Magazine article Editor & Publisher

Up North, a Chill Wind

Magazine article Editor & Publisher

Up North, a Chill Wind

Article excerpt

Senate Committee hearings reveal some frightening ideas about proposed government regulation of the Canadian press

As the fcc prepares next week to free U.S. newspapers from a failed 28- year experiment in federal regulation, Canada's Senate is fitting Canadian papers for government handcuffs.

Intoning earnest code words that could not disguise a lust to burden another industry with that uniquely Canadian brand of smothering paternalism, the Standing Senate Committee on Transport and Communications kicked off a series of public hearings that its chairman, Sen. Joan Fraser, promised would "examine the quality and diversity of news and information Canadians need and deserve."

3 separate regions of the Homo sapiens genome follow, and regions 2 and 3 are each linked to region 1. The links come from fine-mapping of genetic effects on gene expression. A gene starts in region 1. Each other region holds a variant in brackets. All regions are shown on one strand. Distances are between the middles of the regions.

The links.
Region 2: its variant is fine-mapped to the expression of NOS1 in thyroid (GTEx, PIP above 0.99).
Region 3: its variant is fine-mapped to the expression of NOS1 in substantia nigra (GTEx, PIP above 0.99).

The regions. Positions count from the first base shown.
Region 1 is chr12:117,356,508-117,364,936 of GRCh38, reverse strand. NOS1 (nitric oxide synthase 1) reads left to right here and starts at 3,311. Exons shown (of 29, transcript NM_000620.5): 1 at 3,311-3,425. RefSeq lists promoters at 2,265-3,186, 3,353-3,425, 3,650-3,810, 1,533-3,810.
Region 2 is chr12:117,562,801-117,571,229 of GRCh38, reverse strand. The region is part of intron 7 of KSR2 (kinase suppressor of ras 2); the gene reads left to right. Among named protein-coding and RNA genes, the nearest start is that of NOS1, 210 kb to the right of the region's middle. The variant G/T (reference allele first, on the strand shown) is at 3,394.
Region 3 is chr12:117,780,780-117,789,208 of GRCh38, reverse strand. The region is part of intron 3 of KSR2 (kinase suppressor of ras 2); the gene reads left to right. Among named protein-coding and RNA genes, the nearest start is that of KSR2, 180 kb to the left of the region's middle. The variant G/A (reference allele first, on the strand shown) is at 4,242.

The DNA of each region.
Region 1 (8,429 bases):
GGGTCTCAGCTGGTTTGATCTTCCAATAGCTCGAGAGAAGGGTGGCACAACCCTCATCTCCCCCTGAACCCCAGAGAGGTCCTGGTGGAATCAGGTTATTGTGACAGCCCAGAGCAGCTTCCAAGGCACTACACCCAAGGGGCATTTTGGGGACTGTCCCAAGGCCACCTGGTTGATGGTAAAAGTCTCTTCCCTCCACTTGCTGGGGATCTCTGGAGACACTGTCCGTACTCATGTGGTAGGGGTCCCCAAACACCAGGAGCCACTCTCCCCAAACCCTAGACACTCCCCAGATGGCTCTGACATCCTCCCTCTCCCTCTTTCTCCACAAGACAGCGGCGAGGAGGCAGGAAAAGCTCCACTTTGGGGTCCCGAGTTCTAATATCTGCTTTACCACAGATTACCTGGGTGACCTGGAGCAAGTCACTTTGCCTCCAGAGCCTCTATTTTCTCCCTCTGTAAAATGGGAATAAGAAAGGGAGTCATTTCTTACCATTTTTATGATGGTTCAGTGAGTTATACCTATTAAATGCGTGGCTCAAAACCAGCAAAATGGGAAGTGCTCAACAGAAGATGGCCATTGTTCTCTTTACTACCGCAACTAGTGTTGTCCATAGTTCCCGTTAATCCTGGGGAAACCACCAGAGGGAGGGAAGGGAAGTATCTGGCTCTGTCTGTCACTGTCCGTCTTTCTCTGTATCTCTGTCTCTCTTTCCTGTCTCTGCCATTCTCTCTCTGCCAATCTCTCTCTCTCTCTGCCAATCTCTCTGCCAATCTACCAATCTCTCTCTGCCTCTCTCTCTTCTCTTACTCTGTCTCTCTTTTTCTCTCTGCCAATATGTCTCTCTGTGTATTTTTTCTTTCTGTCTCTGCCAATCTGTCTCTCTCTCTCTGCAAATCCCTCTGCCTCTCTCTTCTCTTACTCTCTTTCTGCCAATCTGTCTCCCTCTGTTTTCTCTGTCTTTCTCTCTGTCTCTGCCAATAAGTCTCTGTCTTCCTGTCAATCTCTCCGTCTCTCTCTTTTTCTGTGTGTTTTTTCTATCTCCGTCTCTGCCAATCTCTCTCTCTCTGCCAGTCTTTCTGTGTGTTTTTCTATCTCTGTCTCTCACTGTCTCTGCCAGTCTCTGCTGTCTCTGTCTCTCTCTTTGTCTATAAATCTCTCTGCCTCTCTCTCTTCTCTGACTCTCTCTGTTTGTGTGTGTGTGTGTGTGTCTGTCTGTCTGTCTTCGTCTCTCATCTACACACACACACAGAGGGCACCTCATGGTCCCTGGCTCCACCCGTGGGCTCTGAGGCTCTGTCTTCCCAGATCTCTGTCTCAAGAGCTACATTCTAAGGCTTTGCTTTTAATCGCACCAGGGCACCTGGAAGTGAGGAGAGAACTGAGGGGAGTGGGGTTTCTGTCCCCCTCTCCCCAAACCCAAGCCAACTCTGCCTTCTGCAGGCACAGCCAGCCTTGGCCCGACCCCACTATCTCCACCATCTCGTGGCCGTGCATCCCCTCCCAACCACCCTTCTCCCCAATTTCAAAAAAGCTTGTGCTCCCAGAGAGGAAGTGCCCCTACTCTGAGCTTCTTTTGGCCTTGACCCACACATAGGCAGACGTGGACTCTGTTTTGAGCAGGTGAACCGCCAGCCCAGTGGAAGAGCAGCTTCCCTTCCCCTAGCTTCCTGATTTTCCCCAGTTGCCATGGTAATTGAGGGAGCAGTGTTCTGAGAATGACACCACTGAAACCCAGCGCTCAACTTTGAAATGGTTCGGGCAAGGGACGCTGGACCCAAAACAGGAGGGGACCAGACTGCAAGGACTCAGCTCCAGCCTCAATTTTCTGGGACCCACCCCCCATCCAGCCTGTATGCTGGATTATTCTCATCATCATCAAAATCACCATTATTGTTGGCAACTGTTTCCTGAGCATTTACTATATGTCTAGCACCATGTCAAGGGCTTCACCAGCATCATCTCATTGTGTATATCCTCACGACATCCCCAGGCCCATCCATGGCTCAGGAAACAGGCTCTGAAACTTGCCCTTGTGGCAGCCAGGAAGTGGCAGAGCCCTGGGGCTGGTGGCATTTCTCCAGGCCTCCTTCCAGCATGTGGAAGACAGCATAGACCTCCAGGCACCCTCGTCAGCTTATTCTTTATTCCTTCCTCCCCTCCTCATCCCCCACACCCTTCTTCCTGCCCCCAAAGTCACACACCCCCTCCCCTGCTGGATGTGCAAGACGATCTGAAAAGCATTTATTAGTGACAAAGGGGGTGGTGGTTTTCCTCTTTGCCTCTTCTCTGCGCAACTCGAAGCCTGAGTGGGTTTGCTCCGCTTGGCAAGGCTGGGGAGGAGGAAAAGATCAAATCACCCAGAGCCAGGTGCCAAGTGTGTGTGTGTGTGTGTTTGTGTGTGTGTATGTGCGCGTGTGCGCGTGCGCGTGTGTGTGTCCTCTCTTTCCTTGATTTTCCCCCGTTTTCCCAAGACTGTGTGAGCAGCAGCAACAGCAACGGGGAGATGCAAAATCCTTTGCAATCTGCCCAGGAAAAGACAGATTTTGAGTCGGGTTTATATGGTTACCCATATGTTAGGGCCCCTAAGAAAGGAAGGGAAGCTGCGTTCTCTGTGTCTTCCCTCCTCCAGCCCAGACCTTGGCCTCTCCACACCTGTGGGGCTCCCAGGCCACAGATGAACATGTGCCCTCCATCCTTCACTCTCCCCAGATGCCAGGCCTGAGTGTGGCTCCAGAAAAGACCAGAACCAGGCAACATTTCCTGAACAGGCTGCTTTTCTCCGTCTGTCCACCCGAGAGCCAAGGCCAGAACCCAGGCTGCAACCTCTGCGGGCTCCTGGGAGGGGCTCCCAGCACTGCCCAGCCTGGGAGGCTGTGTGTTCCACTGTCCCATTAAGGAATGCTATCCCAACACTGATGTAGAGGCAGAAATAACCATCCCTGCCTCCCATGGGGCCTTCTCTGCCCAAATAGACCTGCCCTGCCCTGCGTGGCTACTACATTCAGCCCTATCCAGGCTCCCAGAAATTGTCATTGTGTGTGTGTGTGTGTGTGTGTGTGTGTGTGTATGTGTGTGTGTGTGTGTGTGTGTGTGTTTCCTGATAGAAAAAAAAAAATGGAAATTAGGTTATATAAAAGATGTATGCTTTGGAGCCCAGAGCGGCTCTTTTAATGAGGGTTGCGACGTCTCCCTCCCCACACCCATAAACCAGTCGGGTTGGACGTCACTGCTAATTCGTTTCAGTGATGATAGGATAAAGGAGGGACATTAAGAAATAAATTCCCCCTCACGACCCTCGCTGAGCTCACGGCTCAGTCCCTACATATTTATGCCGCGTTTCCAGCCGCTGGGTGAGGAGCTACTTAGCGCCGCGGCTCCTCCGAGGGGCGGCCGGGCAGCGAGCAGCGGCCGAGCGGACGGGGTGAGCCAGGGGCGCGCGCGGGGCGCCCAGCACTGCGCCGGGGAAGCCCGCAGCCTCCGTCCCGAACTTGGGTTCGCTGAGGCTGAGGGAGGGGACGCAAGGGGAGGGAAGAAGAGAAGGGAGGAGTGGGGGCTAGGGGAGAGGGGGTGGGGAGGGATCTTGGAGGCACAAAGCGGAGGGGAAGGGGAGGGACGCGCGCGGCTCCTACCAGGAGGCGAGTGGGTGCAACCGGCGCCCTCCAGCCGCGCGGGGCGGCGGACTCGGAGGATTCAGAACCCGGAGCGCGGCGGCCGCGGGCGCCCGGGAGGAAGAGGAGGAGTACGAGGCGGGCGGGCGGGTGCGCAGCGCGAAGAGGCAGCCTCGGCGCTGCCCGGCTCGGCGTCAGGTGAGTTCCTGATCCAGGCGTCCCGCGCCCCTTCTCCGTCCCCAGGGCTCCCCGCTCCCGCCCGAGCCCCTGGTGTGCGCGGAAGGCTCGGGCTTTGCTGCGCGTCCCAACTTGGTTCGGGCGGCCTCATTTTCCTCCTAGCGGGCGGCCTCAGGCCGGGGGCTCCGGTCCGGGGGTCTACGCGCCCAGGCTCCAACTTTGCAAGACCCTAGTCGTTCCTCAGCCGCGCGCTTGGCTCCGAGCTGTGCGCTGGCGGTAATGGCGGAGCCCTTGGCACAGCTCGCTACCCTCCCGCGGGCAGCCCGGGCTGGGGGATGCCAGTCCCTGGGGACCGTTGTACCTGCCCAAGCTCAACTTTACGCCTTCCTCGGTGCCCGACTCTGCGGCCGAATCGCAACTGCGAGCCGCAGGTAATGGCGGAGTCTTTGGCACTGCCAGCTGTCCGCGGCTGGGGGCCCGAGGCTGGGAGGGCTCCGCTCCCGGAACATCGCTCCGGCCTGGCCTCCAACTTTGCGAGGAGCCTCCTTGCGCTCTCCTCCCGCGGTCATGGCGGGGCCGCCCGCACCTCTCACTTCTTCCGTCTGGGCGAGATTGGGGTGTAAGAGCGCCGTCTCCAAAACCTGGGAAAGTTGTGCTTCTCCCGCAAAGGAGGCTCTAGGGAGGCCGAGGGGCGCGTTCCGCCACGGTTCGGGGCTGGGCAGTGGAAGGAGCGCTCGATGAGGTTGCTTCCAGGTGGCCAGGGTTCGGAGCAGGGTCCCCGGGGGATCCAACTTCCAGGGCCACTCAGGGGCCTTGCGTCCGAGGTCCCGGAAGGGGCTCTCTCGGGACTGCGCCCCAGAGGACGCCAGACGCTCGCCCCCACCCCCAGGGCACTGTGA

For students of Canada's cyclical obsession with media concentration, the hearings so far have been a nostalgic parade of one-hit wonders. Fraser even summoned Tom Kent, who in 1981 headed the mother of all Canadian media investigations, the Royal Commission on Newspapers. As Christina Spencer recalled in a recent Toronto Star op-ed column, the commission drafted a "Canada Newspaper Act," that, among other odious ideas, would have given government the power to decide who could own a newspaper, and forced all editors to answer to something called a "Press Rights Panel."

Kent's vision of a federalized newsroom police was too much even for Canada's many Nanny State enthusiasts, but he had some new ideas for Fraser's Senate hearing. These included a proposal forbidding chain publishers from establishing a single editorial policy for all their papers. …

Search by... Author
Show... All Results Primary Sources Peer-reviewed

Oops!

An unknown error has occurred. Please click the button below to reload the page. If the problem persists, please try again in a little while.